Professional Frameworks


If your course is intending to prepare students for a particular profession, perhaps a formal accreditation system at the end of their degree, it’s very important that at the very beginning of the course design process, you are aware of all the various facets of that profession that need to be built into the course at the beginning.

So, there are usually standards and frameworks that we can work around as course designers, and point our outcomes towards those at a programme level, subsequently to the course level. And obviously, all of the objectives that we teach to, will all be mapped back to those professional standards and frameworks.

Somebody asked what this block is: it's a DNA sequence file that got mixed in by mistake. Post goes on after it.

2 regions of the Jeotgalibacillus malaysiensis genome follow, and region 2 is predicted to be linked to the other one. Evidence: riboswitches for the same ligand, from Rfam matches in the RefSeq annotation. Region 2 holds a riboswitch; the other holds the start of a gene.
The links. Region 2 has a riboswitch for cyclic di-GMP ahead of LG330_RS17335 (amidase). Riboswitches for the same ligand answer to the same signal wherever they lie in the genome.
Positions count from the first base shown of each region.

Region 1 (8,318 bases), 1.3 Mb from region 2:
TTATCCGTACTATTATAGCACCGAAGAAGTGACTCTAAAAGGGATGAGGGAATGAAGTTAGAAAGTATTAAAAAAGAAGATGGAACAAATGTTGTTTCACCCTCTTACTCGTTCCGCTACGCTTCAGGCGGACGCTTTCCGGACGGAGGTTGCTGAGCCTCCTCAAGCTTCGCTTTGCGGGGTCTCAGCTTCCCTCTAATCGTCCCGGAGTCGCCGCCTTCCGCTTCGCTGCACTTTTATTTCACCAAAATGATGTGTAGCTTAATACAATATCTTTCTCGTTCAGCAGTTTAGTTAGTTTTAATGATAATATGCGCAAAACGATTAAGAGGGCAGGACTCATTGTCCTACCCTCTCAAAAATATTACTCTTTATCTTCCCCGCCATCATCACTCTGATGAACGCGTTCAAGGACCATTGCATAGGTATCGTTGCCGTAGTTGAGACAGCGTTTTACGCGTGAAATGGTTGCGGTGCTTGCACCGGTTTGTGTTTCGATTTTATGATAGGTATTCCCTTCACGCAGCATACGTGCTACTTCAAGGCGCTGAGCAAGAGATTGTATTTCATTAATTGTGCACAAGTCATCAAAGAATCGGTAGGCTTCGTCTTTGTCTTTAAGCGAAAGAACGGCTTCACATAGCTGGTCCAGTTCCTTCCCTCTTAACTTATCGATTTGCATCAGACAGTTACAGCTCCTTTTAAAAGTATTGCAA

There may not be a formal statement from the profession as to what they expect graduates to have at the end of their degree, but you can always piece these together, and map your degree programme accurately onto the professional expectations. Ethical guidelines are the obvious place to start in the absence of a formal standard. But, you will almost certainly find for any serious profession, there are competency statements available.

If your particular country doesn’t have one, it’s always worth looking to see what international standards are available, and map your design onto that. Your students will thank you for it in the long run.

Those standards, of course, can be varied. They can be quite specific to an aspect within a particular profession, or they could be quite generic. So it’s important that you do search quite robustly to make sure that you’ve got a good picture of what the guidelines are, what the competency statements are, and what standards do exist.